Table 3: Univariate and multivariate analyses for OS.
Abbreviations: LN, lymph node; pos, positive; neg, negative; TNBC, triple-negative breast cancer.
We investigated the prevalence and significance of PD-L1 expression in breast cancer. In this study of 870 breast cancer patients, the total positivity of PD-L1 was greater than20%. PD-L1 high expression was inversely associated with large tumor size, higher tumor grade, more positive lymph node number, higher lymph node ratio, negative ER/PR status. PD-L1 expression was particularly higher in TNBC compared with non-TNBC. As our data demonstrated, patients with positive PD-L1 expression had significantly decreased survival compared to those with no PD-L1 expression. Cox proportional hazards model analysis indicated that PD-L1 expression was a strong independent prognostic factor for patient prognosis.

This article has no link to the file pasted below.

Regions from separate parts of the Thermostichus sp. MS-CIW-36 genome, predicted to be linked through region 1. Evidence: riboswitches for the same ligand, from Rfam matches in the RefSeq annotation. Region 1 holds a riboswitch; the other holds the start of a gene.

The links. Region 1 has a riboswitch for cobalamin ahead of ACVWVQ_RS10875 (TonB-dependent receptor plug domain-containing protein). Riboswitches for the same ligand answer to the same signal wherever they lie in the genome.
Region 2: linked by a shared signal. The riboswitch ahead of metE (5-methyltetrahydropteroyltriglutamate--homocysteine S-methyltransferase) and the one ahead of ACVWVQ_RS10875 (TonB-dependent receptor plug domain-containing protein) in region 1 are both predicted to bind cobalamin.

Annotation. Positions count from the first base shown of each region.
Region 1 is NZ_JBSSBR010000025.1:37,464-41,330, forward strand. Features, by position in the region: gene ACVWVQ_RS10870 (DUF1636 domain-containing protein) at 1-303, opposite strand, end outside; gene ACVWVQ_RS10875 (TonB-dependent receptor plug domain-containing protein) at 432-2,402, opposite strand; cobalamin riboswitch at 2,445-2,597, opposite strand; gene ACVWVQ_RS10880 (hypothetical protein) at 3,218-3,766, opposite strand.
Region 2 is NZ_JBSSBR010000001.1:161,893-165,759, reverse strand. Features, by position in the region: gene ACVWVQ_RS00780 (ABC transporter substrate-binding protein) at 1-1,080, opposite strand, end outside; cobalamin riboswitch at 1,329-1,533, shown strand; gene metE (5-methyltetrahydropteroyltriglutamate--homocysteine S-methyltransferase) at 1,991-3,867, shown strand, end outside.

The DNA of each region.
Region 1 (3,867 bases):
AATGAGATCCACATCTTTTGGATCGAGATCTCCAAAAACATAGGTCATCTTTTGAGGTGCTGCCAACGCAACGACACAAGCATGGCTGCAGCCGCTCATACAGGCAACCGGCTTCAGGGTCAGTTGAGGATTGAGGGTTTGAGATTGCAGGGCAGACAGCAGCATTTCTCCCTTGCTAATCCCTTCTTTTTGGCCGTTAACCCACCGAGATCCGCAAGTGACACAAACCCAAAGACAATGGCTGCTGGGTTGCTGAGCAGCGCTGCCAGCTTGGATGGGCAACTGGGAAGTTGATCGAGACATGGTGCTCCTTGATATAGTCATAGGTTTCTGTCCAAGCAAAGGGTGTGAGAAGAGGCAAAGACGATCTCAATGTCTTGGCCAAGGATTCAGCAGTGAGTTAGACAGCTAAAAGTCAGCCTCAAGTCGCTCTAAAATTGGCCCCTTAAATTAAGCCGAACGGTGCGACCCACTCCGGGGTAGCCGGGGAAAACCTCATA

Programmed death 1 (PD-1) is a co-inhibitory receptor that is expressed on the membranes of activated T and B cells  and that plays an important role in tumor immune escape [7, 8]. The major ligand for PD-1 is PD-L1, which is expressed in a variety of cancers . Adaptive immune responses that includePD1/PD-L1 expression are associated with breast cancer relapse. PD1/PD-L1 is an important axis that plays important roles in the infiltration of various immune effectors and in the propensity to relapse with metastatic disease. Recent evidence suggests that activation of the PD-1/PD-L1 pathway represents one mechanism that allows tumors to elude the host immune system [16-18]. Previous studies have reported that PD-L1 is involved in the negative regulation of immune response binding to PD-1 receptor and results in cancer cells evading the host immune surveillance, finally promoting metastasis [10-12].